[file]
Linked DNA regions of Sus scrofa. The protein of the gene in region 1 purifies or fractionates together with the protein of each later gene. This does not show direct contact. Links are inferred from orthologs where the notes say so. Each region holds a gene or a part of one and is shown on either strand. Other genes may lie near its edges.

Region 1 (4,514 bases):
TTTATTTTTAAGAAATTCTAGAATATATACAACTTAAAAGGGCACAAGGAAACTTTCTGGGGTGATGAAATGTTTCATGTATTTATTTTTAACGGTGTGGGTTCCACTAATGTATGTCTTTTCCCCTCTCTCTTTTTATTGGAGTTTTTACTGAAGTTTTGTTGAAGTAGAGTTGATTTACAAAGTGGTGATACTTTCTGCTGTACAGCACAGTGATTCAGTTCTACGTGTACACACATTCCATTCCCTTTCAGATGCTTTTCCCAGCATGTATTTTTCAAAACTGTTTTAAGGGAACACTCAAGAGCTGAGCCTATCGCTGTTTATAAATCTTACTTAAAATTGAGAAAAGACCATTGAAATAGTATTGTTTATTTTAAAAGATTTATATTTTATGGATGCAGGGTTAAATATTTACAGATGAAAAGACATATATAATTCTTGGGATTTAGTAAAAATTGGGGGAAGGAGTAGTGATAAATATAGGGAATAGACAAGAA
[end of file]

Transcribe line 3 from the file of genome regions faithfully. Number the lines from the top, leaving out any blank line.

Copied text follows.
TTTATTTTTAAGAAATTCTAGAATATATACAACTTAAAAGGGCACAAGGAAACTTTCTGGGGTGATGAAATGTTTCATGTATTTATTTTTAACGGTGTGGGTTCCACTAATGTATGTCTTTTCCCCTCTCTCTTTTTATTGGAGTTTTTACTGAAGTTTTGTTGAAGTAGAGTTGATTTACAAAGTGGTGATACTTTCTGCTGTACAGCACAGTGATTCAGTTCTACGTGTACACACATTCCATTCCCTTTCAGATGCTTTTCCCAGCATGTATTTTTCAAAACTGTTTTAAGGGAACACTCAAGAGCTGAGCCTATCGCTGTTTATAAATCTTACTTAAAATTGAGAAAAGACCATTGAAATAGTATTGTTTATTTTAAAAGATTTATATTTTATGGATGCAGGGTTAAATATTTACAGATGAAAAGACATATATAATTCTTGGGATTTAGTAAAAATTGGGGGAAGGAGTAGTGATAAATATAGGGAATAGACAAGAA